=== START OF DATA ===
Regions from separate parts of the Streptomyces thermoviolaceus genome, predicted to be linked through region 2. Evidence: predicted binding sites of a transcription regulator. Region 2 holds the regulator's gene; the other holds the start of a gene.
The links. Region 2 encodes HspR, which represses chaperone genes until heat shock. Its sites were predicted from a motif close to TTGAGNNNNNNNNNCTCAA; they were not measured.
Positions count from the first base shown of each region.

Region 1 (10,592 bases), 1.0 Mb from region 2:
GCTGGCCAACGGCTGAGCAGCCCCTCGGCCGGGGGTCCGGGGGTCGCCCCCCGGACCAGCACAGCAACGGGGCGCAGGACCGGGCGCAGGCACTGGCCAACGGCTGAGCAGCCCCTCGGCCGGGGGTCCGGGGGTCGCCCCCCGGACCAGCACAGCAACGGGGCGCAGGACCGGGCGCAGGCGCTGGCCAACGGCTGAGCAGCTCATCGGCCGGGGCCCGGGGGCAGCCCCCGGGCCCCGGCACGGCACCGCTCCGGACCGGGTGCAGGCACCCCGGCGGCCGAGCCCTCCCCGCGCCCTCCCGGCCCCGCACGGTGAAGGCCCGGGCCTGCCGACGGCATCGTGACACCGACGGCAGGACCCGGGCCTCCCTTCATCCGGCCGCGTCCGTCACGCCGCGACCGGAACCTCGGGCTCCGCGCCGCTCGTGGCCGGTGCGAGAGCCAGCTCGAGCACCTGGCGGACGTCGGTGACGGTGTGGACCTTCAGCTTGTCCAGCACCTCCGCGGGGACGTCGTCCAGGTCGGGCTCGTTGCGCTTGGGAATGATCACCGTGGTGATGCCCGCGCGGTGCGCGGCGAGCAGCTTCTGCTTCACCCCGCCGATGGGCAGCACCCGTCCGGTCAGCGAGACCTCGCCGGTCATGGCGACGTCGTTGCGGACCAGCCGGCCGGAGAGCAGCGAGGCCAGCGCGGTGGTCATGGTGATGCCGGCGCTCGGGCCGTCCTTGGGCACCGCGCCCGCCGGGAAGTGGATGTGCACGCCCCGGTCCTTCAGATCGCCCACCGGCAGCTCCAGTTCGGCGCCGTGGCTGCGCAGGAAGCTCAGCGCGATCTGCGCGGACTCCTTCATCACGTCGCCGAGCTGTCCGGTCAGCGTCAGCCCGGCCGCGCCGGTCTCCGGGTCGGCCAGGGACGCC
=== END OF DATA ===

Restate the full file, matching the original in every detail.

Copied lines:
Regions from separate parts of the Streptomyces thermoviolaceus genome, predicted to be linked through region 2. Evidence: predicted binding sites of a transcription regulator. Region 2 holds the regulator's gene; the other holds the start of a gene.
The links. Region 2 encodes HspR, which represses chaperone genes until heat shock. Its sites were predicted from a motif close to TTGAGNNNNNNNNNCTCAA; they were not measured.
Positions count from the first base shown of each region.

Region 1 (10,592 bases), 1.0 Mb from region 2:
GCTGGCCAACGGCTGAGCAGCCCCTCGGCCGGGGGTCCGGGGGTCGCCCCCCGGACCAGCACAGCAACGGGGCGCAGGACCGGGCGCAGGCACTGGCCAACGGCTGAGCAGCCCCTCGGCCGGGGGTCCGGGGGTCGCCCCCCGGACCAGCACAGCAACGGGGCGCAGGACCGGGCGCAGGCGCTGGCCAACGGCTGAGCAGCTCATCGGCCGGGGCCCGGGGGCAGCCCCCGGGCCCCGGCACGGCACCGCTCCGGACCGGGTGCAGGCACCCCGGCGGCCGAGCCCTCCCCGCGCCCTCCCGGCCCCGCACGGTGAAGGCCCGGGCCTGCCGACGGCATCGTGACACCGACGGCAGGACCCGGGCCTCCCTTCATCCGGCCGCGTCCGTCACGCCGCGACCGGAACCTCGGGCTCCGCGCCGCTCGTGGCCGGTGCGAGAGCCAGCTCGAGCACCTGGCGGACGTCGGTGACGGTGTGGACCTTCAGCTTGTCCAGCACCTCCGCGGGGACGTCGTCCAGGTCGGGCTCGTTGCGCTTGGGAATGATCACCGTGGTGATGCCCGCGCGGTGCGCGGCGAGCAGCTTCTGCTTCACCCCGCCGATGGGCAGCACCCGTCCGGTCAGCGAGACCTCGCCGGTCATGGCGACGTCGTTGCGGACCAGCCGGCCGGAGAGCAGCGAGGCCAGCGCGGTGGTCATGGTGATGCCGGCGCTCGGGCCGTCCTTGGGCACCGCGCCCGCCGGGAAGTGGATGTGCACGCCCCGGTCCTTCAGATCGCCCACCGGCAGCTCCAGTTCGGCGCCGTGGCTGCGCAGGAAGCTCAGCGCGATCTGCGCGGACTCCTTCATCACGTCGCCGAGCTGTCCGGTCAGCGTCAGCCCGGCCGCGCCGGTCTCCGGGTCGGCCAGGGACGCC